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First you have to determine your working definitions of literary and commercial. Generally speaking, most people refer to commercial stories as those that are marketed to a wide group of people. These stories will have a swift-moving plot, suspense, plot twists, and plenty of action. Literary stories are consumed by a smaller group of readers who may have a specific interest in the author or in the technique of the story. These stories, therefore, focus on technique, style, diction, syntax, and other figurative elements to tell the story. The story may be less plot driven, focus more on character or explore more complex themes and ideas.
Both of the stories you mention deal with the archetypal theme of the hunt, or quest, and with the concept of the human will to survive. However, they vary in their purpose and appeal to readers.
"The Most Dangerous Game" clearly has plenty of suspense, action and conflict. What seems to be a lucky rescue from a destroyed boat turns in to a game of survival. The audience cheers on Rainsford as he ultimately outwits his worthy stalker. The characters, however, are not deeply developed, and the theme does not move beyond the concept of the hunt and the fight for survival.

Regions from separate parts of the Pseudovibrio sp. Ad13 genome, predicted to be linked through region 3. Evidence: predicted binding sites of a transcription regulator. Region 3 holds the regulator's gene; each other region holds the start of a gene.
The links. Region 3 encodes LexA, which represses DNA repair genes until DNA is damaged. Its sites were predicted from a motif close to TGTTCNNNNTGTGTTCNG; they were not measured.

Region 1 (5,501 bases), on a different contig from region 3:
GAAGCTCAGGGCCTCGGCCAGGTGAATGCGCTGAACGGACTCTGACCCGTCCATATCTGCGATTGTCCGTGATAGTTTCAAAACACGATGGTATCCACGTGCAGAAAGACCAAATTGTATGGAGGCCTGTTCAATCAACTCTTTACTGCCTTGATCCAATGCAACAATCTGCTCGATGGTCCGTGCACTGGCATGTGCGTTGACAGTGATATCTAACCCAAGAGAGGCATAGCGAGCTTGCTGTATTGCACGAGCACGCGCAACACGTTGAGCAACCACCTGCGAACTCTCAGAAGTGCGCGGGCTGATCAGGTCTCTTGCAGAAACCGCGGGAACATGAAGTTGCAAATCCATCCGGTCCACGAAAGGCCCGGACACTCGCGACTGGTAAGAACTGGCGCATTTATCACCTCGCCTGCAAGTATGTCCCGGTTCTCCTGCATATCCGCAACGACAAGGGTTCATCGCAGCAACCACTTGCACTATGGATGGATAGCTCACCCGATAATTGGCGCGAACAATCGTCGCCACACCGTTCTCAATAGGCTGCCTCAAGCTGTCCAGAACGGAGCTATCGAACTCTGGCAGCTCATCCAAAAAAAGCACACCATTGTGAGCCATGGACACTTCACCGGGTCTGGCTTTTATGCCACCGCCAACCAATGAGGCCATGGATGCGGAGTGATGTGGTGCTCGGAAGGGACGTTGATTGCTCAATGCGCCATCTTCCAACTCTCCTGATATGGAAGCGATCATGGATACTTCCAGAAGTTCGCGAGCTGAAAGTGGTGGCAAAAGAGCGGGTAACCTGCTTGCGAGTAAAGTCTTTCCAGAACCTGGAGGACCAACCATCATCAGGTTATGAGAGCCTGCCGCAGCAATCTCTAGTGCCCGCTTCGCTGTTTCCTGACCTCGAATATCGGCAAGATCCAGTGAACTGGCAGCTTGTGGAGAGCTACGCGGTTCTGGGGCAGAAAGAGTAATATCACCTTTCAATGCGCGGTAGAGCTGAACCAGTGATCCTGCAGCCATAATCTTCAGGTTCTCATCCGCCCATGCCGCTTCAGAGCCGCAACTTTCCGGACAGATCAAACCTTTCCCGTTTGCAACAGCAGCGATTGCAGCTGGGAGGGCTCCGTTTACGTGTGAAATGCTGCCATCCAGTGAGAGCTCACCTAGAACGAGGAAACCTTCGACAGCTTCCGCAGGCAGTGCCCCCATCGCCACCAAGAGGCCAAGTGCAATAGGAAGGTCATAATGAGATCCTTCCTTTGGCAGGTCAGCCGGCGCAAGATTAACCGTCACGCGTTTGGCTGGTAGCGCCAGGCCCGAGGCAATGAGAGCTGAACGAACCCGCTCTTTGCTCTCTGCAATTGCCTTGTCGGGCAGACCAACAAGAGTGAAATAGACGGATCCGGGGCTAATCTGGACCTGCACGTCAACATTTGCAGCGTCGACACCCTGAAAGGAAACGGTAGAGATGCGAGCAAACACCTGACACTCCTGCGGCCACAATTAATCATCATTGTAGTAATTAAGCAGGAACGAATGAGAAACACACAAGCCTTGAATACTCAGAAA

"Hunters in the Snow" begins as a three-man outing for deer. However, deer are never actually shot; instead one of the three is, but the journey here is more psychological than physical. The will to survive is, for two of the men, more mental. The plot moves much more slowly, focusing on aspects of character such as infidelity, bullying and the struggle with obesity and confidence.
While a variety of readers will enjoy the thrill of Rainsford's survival, few will actually identify with him. On the contrary, many readers will identify with the wider concepts mentioned from "Hunters in the Snow."
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